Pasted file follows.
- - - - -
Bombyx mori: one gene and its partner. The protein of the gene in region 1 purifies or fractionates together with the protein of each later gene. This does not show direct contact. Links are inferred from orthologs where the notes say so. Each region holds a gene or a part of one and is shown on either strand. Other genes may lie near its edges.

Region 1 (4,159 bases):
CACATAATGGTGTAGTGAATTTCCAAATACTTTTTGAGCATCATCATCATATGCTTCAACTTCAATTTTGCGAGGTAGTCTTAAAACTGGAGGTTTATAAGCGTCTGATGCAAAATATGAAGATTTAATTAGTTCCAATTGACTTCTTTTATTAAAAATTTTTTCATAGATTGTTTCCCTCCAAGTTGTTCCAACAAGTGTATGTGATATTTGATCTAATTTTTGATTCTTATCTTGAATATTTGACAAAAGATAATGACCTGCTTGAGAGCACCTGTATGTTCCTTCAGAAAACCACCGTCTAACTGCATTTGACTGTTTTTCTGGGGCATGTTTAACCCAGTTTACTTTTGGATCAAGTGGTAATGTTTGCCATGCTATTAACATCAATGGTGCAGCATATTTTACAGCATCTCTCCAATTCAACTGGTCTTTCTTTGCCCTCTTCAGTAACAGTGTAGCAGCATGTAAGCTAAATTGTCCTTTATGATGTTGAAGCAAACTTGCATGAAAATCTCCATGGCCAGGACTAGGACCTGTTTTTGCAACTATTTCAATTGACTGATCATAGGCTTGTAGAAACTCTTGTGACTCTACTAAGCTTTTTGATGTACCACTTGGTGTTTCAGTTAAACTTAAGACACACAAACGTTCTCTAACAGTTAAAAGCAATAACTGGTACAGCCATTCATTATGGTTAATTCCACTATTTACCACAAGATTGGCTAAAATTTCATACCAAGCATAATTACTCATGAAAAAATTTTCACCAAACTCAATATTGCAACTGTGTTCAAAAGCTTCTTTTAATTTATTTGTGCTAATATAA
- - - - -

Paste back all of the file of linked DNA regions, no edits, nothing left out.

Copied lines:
Bombyx mori: one gene and its partner. The protein of the gene in region 1 purifies or fractionates together with the protein of each later gene. This does not show direct contact. Links are inferred from orthologs where the notes say so. Each region holds a gene or a part of one and is shown on either strand. Other genes may lie near its edges.

Region 1 (4,159 bases):
CACATAATGGTGTAGTGAATTTCCAAATACTTTTTGAGCATCATCATCATATGCTTCAACTTCAATTTTGCGAGGTAGTCTTAAAACTGGAGGTTTATAAGCGTCTGATGCAAAATATGAAGATTTAATTAGTTCCAATTGACTTCTTTTATTAAAAATTTTTTCATAGATTGTTTCCCTCCAAGTTGTTCCAACAAGTGTATGTGATATTTGATCTAATTTTTGATTCTTATCTTGAATATTTGACAAAAGATAATGACCTGCTTGAGAGCACCTGTATGTTCCTTCAGAAAACCACCGTCTAACTGCATTTGACTGTTTTTCTGGGGCATGTTTAACCCAGTTTACTTTTGGATCAAGTGGTAATGTTTGCCATGCTATTAACATCAATGGTGCAGCATATTTTACAGCATCTCTCCAATTCAACTGGTCTTTCTTTGCCCTCTTCAGTAACAGTGTAGCAGCATGTAAGCTAAATTGTCCTTTATGATGTTGAAGCAAACTTGCATGAAAATCTCCATGGCCAGGACTAGGACCTGTTTTTGCAACTATTTCAATTGACTGATCATAGGCTTGTAGAAACTCTTGTGACTCTACTAAGCTTTTTGATGTACCACTTGGTGTTTCAGTTAAACTTAAGACACACAAACGTTCTCTAACAGTTAAAAGCAATAACTGGTACAGCCATTCATTATGGTTAATTCCACTATTTACCACAAGATTGGCTAAAATTTCATACCAAGCATAATTACTCATGAAAAAATTTTCACCAAACTCAATATTGCAACTGTGTTCAAAAGCTTCTTTTAATTTATTTGTGCTAATATAA